Writing Through Interruptions

I began writing when I had a newborn (ten days old), a todder (two) and a preschooler. If I couldn’t write through interruptions, I couldn’t write at all most days.

People protest all the time that they can’t write with continual interruptions, and I never had much of a response beyond “just do it!” I knew it was possible if they’d really try it. Then recently I heard about someone who’d led a workshop dealing with this very thing–and she taught the participants a valuable lesson.

Start! Stop! Start Again!

The speaker was ostensibly talking about “carving out time to write.” She suddenly stopped and said, “You may choose to write on your current project or a new one, but decide on something, even if it is just an account of your day. Pick up your pencil and paper and write when I say go.”

She timed the group of writers for three minutes and said, “Put your pencils down” and continued her talk for several minutes. She then repeated the interruption and her instructions. They wrote for three more minutes. The speaker interrupted her talk four different times during the hour and had them write.

At the end of her workshop the participants compared notes. They had all written at least one page, many had more, despite being interrupted four times in only twelve minutes of actual writing! Each time they’d been able go back and pick up a thought and continue. The speaker ended with, “You can revise bad writing, but you cannot revise a blank page. Give yourself permission to write junk, then fix it.”

Change Your Mind

I know this sounds awfully simple, but I encourage you to change your mind about being able to write despite interruptions. So few of us live on a deserted island. Most writers–probably 90% or more–have to deal with distractions and interruptions.

If you need to prove to yourself that you can get back to your writing after an interruption, try that workshop experiment. Either try it alone or with your writing group. See what happens.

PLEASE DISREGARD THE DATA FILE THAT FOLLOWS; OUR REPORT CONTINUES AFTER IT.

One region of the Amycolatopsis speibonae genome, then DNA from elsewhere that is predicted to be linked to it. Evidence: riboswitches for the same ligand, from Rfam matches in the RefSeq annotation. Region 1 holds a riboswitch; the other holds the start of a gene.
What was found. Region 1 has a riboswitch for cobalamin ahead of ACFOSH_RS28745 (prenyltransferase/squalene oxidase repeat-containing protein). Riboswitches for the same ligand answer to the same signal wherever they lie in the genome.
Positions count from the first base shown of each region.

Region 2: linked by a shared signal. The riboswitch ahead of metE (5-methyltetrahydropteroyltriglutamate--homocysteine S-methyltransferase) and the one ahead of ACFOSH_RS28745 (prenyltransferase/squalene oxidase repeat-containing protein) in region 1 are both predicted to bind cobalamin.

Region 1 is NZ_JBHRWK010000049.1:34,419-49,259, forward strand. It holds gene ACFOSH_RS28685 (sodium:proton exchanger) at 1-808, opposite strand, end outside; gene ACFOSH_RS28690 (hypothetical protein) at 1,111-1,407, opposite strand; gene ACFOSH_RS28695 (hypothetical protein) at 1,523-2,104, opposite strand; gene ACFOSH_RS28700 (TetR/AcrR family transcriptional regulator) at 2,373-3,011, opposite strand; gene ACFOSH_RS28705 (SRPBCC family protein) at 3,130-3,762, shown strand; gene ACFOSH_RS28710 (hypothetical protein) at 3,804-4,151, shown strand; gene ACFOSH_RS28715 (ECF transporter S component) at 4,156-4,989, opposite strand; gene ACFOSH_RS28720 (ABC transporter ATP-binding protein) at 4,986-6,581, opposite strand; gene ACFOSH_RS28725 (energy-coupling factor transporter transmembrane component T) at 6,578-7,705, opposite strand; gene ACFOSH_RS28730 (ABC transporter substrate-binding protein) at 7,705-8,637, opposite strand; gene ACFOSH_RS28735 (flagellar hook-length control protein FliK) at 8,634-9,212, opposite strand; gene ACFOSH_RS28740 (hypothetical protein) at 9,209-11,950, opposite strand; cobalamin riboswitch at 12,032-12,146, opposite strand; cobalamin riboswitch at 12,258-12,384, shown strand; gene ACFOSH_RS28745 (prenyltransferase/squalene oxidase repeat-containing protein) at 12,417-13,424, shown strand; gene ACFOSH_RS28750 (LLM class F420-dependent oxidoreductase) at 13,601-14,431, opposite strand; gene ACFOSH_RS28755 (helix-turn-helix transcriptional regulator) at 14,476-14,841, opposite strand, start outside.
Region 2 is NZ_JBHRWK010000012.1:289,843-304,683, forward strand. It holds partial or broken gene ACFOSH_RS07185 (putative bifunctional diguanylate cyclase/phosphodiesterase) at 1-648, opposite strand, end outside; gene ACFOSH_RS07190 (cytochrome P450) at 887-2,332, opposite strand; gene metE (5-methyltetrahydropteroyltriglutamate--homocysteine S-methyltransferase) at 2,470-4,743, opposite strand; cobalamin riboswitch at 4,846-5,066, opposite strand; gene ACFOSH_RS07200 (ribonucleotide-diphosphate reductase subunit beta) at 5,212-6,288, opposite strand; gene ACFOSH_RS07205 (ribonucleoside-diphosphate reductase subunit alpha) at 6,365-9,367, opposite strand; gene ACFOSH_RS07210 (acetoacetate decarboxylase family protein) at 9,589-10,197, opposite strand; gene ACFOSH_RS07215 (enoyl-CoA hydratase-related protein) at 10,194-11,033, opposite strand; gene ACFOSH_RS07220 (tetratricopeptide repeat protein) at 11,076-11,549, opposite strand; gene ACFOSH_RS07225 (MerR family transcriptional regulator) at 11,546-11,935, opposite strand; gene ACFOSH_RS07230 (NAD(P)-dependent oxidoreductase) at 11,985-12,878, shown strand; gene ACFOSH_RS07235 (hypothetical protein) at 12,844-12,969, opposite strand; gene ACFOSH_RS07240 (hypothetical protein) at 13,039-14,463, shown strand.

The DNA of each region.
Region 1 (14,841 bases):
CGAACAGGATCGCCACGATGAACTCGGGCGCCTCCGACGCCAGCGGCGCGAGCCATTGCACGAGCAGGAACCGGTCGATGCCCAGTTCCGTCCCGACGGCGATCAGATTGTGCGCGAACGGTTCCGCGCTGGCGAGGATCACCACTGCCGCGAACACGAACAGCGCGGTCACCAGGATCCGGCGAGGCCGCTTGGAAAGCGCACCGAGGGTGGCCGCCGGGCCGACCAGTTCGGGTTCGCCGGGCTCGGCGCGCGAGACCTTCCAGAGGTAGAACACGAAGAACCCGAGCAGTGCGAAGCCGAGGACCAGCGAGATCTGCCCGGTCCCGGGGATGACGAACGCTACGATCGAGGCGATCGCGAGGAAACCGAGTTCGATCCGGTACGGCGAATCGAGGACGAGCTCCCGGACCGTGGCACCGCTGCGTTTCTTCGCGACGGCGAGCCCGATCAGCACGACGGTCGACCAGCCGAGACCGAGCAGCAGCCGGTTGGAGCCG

It just may turn out that you’ve been believing a lie all this time. Writing may not be as enjoyable when you’re interrupted, but it can be done.

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Borrowing Habits

Did you ever wish you could magically transfer some good habits from one area of your life and apply them to your writing? You probably can!

The “successful role model” in the quote at the left could be you.

Who, Me?

“But I don’t have self-discipline in anything!” you might say. You may feel that way, but it’s probably not true. Don’t believe me? Think about something you’re especially good at. Next, write down five or six habits you practice regularly that make you successful in this area. (Can be anything: running races, keeping a clean house, raising children who like vegetables, keeping your weight stable through the holidays…anything.)

I Don’t Think About It

Perhaps you said, “Well, I was a good student” or “I learned to play the piano,” but you’re not sure what habits made you successful. If that’s the case, pretend that someone approached you and said, “I’d love to be as self-disciplined as you are with your (fitness, music, housekeeping, whatever). Tell me how you do it!” Then make a list of what you do. Which of those habits can you transfer over to your writing life and make them work for you?

The habits that help you lose weight or be fit or run a business might include:

  • having a support system
  • keeping a written record (of food eaten, miles run, income/expenses)
  • setting small, sustainable goals
  • journaling through successes and failures
  • monitoring self-talk to counter-act negative thoughts and beliefs

Borrow Those Habits!

The next time you can’t seem to make yourself write or blog or do market research (or whatever is on your “to do” list for the writing day), think about areas where you are successful. Borrow those habits–they’re habits you already have under your belt in one area–and simply apply them to your writing.

  • Does having a support group help you lose weight? Then maybe a support/critique group would help you be accountable for your writing.
  • Does keeping written records help you balance your budget? Then maybe keeping records of pages or words written and marketing progress would help your writing.
  • Did setting small daily goals help you get your closets and garage clean? Then would setting small daily goals help you get your book written?

Build on Past Success

Good habits free up our time and attention so we can focus on more important things than overcoming procrastination. Chances are very good that you have had success in at least one or two other areas of your life. Take time to analyze those habits that work for your particular personality–and try applying them to your writing life. Success may be easier than you think.

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Forget About Age

“How old would you be if you didn’t know how old you were?”  –Satchel Paige

Two writers in the past month mentioned that they were probably too old to start writing. One had waited till her last child had graduated. Another had waited until he retired.

I’d like to debunk that “I’m too old” myth. It’s never too late to get started! It’s always a good time to tackle a new dream.